Sir Lewis Hamilton can only hope that he does not suffer any concussions as a result of the aggressive bouncing taking place in his Mercedes.
The Silver Arrows started the year off struggling with “porpoising,” which is caused by aerodynamic deficiencies as some of the teams still try to figure out how best to deal with the ground effect aerodynamics brought in by the new technical regulations.
They appeared to solve it in Spain, but they lowered their ride height too much as a result, and this has led to even worse bouncing in Monaco and Baku.
Hamilton hobbled away from his car after finished fourth behind team-mate George Russell in Azerbaijan last weekend having taken a beating on his back.
The 37-year-old has been taking medication to deal with the headaches he has been experiencing in recent weeks.
“In terms of micro-concussions, I have definitely been having a lot more headaches in the past couple of months,” said Hamilton.
“But I have not seen a specialist about it so I have not taken it too seriously, I have just taken painkillers so hopefully I don’t have any concussions.”
Team-mate George Russell warned previously of the risk of head trauma as a result of the high volumes of bouncing.
“When you are travelling at 200mph on the straight, and you are smashing up and down on the ground, for sure you wouldn’t choose to have it that way,” he explained.
“The cars are extremely rigid and they are not meant to be a comfortable ride.”
A study at the University of Glasgow in 2019 showed that 386 of 7,676 of ex-professional footballers examined developed some form of neurodegenerative disease as a result of heading a ball and clashing heads with opponents during aerial challenges.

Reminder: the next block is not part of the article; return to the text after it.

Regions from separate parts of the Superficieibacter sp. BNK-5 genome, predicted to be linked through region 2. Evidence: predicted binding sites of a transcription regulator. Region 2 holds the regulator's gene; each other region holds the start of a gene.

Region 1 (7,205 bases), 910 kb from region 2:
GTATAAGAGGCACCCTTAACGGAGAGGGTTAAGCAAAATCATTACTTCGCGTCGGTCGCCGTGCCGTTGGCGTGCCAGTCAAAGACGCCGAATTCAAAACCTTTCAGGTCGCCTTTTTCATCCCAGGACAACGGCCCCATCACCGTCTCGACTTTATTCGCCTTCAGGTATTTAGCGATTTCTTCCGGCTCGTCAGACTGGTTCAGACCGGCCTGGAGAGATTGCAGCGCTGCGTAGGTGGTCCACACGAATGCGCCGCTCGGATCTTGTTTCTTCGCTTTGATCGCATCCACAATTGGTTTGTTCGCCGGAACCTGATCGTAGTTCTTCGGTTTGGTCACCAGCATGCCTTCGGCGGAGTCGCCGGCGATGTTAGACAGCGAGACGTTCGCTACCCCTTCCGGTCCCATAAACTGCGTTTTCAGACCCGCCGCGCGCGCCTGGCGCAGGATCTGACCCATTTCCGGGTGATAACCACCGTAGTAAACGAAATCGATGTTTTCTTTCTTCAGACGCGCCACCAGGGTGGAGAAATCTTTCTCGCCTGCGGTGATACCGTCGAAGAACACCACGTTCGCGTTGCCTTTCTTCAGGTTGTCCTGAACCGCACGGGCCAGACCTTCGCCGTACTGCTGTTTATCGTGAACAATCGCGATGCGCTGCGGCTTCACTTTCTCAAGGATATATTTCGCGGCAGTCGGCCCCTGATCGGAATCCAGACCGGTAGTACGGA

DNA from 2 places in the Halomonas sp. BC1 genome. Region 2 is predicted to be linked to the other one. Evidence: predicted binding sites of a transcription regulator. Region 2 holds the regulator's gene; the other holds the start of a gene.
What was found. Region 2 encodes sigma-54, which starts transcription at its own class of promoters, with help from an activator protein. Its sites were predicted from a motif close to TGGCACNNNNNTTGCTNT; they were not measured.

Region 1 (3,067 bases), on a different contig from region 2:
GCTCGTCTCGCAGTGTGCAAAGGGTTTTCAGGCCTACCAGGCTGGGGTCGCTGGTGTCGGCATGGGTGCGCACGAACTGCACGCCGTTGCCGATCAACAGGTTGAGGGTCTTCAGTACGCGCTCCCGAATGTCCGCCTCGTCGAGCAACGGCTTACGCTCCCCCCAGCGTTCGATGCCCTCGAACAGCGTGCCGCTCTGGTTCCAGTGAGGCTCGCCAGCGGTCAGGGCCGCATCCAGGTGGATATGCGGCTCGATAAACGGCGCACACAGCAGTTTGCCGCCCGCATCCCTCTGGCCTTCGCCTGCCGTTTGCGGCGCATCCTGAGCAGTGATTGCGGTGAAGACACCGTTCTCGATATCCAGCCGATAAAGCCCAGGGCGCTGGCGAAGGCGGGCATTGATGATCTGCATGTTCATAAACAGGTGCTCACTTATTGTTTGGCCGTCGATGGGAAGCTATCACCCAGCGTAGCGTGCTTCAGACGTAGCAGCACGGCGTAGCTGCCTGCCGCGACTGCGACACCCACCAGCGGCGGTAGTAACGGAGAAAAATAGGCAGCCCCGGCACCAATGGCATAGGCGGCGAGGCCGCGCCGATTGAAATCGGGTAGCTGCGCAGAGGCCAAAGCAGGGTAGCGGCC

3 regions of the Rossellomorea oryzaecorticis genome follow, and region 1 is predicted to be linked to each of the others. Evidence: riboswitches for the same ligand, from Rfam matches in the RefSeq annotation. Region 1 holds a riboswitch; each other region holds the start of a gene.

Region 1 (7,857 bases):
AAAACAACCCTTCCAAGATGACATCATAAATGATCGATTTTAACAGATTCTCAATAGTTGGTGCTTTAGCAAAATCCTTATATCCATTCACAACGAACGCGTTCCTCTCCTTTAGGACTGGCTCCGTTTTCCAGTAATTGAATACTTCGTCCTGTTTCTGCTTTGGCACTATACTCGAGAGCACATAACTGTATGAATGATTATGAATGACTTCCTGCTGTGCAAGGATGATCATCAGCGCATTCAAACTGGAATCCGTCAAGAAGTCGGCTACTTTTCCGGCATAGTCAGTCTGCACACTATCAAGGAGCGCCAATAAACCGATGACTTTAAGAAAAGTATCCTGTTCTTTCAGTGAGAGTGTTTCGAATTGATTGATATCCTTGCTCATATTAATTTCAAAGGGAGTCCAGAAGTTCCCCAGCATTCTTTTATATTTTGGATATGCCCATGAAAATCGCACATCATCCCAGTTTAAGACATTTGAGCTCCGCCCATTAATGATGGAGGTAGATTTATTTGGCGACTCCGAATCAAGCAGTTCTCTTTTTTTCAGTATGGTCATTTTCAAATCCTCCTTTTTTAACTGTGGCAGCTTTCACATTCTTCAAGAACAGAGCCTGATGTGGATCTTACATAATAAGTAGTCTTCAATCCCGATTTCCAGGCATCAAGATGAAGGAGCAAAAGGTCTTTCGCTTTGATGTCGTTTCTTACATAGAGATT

23,038 people who do not play the game were also examined, and 366 of them were found to suffer the same issues.
It also concluded that footballers are 3.5 times more likely than non-playing folk to end up with a brain injury later on in their lives.
Slowly but surely, the sport has taken steps to help players avoid suffering head trauma, and Russell believes the pinnacle of motorsport should be doing the same.
“You could compare it to the footballers of the 60s, 70s and 80s when they had the massively heavy footballs,” he added.
“Research was done and analysis was done that there were health consequences for these chaps who headed the ball, and things were changed.
“Formula 1 is the centre of innovation and there is no reason why we cannot find a scientific solution for this.”
Indeed, the FIA are measuring the oscillation of the cars this weekend to use in future races, and exceeding the movement limit set by the governing body could result in disqualification.